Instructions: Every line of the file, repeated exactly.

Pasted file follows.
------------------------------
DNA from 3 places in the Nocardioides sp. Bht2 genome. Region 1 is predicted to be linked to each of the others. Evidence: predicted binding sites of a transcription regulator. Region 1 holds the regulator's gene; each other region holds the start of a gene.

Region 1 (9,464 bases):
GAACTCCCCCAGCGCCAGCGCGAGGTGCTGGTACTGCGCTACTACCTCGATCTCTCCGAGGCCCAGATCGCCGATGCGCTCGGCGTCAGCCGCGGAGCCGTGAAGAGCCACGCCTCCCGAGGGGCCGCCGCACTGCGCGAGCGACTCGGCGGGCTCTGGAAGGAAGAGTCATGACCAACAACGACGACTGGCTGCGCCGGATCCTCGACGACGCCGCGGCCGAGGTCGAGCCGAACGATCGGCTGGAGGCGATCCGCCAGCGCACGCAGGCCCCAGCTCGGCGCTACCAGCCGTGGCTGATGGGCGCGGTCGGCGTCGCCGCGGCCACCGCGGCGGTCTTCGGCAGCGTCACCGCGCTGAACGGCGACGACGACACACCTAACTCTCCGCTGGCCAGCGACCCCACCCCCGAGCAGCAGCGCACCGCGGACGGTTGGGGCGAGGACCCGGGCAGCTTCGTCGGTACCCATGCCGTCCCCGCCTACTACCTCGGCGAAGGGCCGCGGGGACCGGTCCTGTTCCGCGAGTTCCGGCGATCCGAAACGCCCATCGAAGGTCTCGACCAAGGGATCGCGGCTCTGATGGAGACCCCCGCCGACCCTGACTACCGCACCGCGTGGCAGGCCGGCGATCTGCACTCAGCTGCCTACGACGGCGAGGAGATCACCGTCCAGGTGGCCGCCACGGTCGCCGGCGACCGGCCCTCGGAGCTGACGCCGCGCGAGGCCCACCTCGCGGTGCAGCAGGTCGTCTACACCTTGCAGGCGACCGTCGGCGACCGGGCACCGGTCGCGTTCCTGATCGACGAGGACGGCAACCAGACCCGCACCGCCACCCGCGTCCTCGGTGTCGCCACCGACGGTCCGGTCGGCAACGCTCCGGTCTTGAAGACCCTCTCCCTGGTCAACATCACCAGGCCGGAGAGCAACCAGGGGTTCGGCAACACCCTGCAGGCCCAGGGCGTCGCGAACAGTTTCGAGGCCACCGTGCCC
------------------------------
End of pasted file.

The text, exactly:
DNA from 3 places in the Nocardioides sp. Bht2 genome. Region 1 is predicted to be linked to each of the others. Evidence: predicted binding sites of a transcription regulator. Region 1 holds the regulator's gene; each other region holds the start of a gene.

Region 1 (9,464 bases):
GAACTCCCCCAGCGCCAGCGCGAGGTGCTGGTACTGCGCTACTACCTCGATCTCTCCGAGGCCCAGATCGCCGATGCGCTCGGCGTCAGCCGCGGAGCCGTGAAGAGCCACGCCTCCCGAGGGGCCGCCGCACTGCGCGAGCGACTCGGCGGGCTCTGGAAGGAAGAGTCATGACCAACAACGACGACTGGCTGCGCCGGATCCTCGACGACGCCGCGGCCGAGGTCGAGCCGAACGATCGGCTGGAGGCGATCCGCCAGCGCACGCAGGCCCCAGCTCGGCGCTACCAGCCGTGGCTGATGGGCGCGGTCGGCGTCGCCGCGGCCACCGCGGCGGTCTTCGGCAGCGTCACCGCGCTGAACGGCGACGACGACACACCTAACTCTCCGCTGGCCAGCGACCCCACCCCCGAGCAGCAGCGCACCGCGGACGGTTGGGGCGAGGACCCGGGCAGCTTCGTCGGTACCCATGCCGTCCCCGCCTACTACCTCGGCGAAGGGCCGCGGGGACCGGTCCTGTTCCGCGAGTTCCGGCGATCCGAAACGCCCATCGAAGGTCTCGACCAAGGGATCGCGGCTCTGATGGAGACCCCCGCCGACCCTGACTACCGCACCGCGTGGCAGGCCGGCGATCTGCACTCAGCTGCCTACGACGGCGAGGAGATCACCGTCCAGGTGGCCGCCACGGTCGCCGGCGACCGGCCCTCGGAGCTGACGCCGCGCGAGGCCCACCTCGCGGTGCAGCAGGTCGTCTACACCTTGCAGGCGACCGTCGGCGACCGGGCACCGGTCGCGTTCCTGATCGACGAGGACGGCAACCAGACCCGCACCGCCACCCGCGTCCTCGGTGTCGCCACCGACGGTCCGGTCGGCAACGCTCCGGTCTTGAAGACCCTCTCCCTGGTCAACATCACCAGGCCGGAGAGCAACCAGGGGTTCGGCAACACCCTGCAGGCCCAGGGCGTCGCGAACAGTTTCGAGGCCACCGTGCCC